North Magnetic Pole facts for kids

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Starkad
Part of the Carta Marina of 1539 by Olaus Magnus, depicting the location of magnetic north vaguely conceived as "Insula Magnetu[m]" (Latin for "Island of Magnets") off modern day Murmansk. The man holding the rune staffs is the Norse hero Starkad.
IGRF 2000 magnetic declination
Magnetic declination from true north in 2000.

The North Magnetic Pole is one of two places on the Earth where its magnetic field points vertically downwards. The other is the South Magnetic Pole.

At any other place on earth, the magnetic field points to the North Magnetic Pole. This is why a compass works to find where north is.

The North Magnetic Pole is not identical to the North Pole, which is the geographic north pole. It wanders slowly. In 2001, a team of scientists estimated that the North Magnetic Pole is near Ellesmere Island in northern Canada at 81°18′N 110°48′W / 81.3°N 110.8°W / 81.3; -110.8 (North Magnetic Pole 2001). It was estimated to be at 82°42′N 114°24′W / 82.7°N 114.4°W / 82.7; -114.4 (North Magnetic Pole 2005 est) in 2005. As of 2015, the pole is thought to have moved east beyond the Canadian Arctic territorial claim to 86°18′N 160°00′W / 86.3°N 160.0°W / 86.3; -160.0 (Magnetic North Pole 2012 est).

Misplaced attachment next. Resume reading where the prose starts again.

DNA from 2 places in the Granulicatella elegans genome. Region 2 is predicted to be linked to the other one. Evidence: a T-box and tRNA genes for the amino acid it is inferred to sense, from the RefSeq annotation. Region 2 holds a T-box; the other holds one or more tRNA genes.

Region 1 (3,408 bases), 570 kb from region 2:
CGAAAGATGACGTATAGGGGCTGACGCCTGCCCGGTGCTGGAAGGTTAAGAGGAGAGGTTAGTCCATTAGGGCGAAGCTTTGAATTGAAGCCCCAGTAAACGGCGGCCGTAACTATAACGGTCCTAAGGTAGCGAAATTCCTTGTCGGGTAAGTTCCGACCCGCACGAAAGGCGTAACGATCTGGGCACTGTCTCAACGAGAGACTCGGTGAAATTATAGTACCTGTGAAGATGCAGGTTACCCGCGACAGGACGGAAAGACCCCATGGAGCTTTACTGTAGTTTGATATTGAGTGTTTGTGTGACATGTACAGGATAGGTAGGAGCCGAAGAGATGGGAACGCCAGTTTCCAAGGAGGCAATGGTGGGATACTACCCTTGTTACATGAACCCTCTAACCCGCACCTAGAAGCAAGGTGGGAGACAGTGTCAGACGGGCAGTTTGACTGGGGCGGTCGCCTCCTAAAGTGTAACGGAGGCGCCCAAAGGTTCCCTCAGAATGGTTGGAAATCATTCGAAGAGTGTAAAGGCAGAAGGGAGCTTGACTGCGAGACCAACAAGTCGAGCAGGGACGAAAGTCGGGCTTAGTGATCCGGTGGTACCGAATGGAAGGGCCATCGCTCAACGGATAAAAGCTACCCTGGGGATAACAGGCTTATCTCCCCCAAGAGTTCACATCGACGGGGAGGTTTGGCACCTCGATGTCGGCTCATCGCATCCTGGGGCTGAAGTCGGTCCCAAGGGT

Because the North Magnetic Pole is different from the North Pole, a compass does not always point straight north. But usually the difference is small.

Because the Earth's magnetic field is not symmetrical, the South Magnetic Pole is not directly opposite. A line drawn from one to the other does not pass through the centre of the Earth.

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North Magnetic Pole Facts for Kids. Kiddle Encyclopedia.